In short, is there a way to set up an administrative account that:

1. Cannot log in through the Welcome screen,

2. Can be used for UAC prompts,

3. Doesn't require removing the Welcome screen altogether?

Basically, we have these laptops that need to go to some teachers at some of our remote sites. They need some level of administrative access; we can't take it away entirely. The problem is, that if we give them a straight up administrative account, we know that 90% of them will just use it as their day-to-day account. This is part of a Windows 7 migration from XP and we've already gotten high resistance to UAC.

What I'd like to do is force them to use better practice by setting up an administrative account that can only be used for UAC. Yes. I know this is "'security' through obscurity". We consider it 'training wheels' and figure anyone smart enough to figure it out would be smart enough not to need us forcing it on them in the first place. At the very least, it removes plausible deniability if defeated.

So far, I've tried removing local login permission through secpol.msc. I've tried adding the account to HKEY_LOCAL_MACHINE\Software\Microsoft\WindowsNT\CurrentVersion\Winlogon\SpecialAccounts\UserList, which may very well amount to the same thing. It seems everything I've tried so far removes both local login and UAC capability. Has anyone tried this setup before?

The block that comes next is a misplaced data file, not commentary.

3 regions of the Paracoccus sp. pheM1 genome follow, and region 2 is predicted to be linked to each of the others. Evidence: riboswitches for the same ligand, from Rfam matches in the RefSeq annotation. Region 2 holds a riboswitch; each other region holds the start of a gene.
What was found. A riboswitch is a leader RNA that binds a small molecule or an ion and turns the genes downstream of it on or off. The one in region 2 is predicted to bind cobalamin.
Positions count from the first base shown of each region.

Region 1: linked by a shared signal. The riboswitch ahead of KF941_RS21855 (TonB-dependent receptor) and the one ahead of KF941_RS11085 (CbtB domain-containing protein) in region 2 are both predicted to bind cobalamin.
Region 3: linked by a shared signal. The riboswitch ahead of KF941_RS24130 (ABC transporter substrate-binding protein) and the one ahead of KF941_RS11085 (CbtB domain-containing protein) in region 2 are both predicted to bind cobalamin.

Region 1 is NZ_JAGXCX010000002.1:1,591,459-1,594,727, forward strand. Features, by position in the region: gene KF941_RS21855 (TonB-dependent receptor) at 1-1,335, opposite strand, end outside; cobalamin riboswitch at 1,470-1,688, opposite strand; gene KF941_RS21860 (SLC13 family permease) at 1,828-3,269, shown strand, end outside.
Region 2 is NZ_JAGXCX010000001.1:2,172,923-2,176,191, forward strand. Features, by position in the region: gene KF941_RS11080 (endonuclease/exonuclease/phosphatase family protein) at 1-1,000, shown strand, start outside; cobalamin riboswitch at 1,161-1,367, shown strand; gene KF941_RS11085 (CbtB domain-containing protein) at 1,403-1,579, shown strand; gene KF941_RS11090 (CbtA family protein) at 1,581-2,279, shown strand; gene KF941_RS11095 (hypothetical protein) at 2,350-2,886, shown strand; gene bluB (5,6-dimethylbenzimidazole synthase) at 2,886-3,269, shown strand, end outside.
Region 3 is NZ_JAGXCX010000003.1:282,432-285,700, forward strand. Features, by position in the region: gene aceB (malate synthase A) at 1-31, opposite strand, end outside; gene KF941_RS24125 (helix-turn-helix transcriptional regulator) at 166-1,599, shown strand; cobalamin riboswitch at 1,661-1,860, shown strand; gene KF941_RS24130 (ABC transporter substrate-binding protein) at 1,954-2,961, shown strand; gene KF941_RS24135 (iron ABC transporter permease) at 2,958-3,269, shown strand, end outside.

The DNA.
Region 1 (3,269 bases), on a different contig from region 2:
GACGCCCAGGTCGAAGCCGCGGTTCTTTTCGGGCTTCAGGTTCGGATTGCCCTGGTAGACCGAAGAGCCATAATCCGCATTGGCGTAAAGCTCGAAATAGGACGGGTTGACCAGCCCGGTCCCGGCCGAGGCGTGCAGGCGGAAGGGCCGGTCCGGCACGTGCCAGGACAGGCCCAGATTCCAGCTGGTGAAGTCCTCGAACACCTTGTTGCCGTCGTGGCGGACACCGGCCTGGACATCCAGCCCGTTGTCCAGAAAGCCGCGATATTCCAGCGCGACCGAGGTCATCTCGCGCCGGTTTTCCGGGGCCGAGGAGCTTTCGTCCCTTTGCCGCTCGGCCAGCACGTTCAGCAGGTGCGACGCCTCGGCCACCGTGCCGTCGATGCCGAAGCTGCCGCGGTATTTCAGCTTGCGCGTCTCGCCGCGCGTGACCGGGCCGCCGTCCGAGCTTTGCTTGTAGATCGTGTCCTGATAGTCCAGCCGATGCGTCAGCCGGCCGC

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The simple way may be through implementing a least privileged environment.   This may not be as complex as it seems, the welcome screen may be the biggest issue there, but if you remove admin rights it will prompt the UAC....which in turn may generate additional leg work if you do not have privilege management tools in play.

Check this out

 

https://support.quest.com/productinformation.aspx?pr=268447870

Answered 05/07/2013 by: myltonpalmer
Senior White Belt

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Have you tried a combination of adding their accounts to the local administrators group AND locking the machine down pretty tight using Group Policy?  This is what I did back in my school district so that the teachers had basic access to things like being able to orient Smartboards, but their GP prevented them from opening control panels, etc.

Just a thought.

Answered 05/01/2013 by: andrew_lubchansky
Black Belt

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The one solution I used for a similar situation was to put a command in the administrator user's startup folder to automatically logout. That way if someone tries to login with that account it will just logout immediately, but they can still use the account to authenticate for UAC purposes.

 

Answered 05/01/2013 by: chucksteel
Red Belt

  • Haha. I can just imagine those Help Desk tickets coming in.
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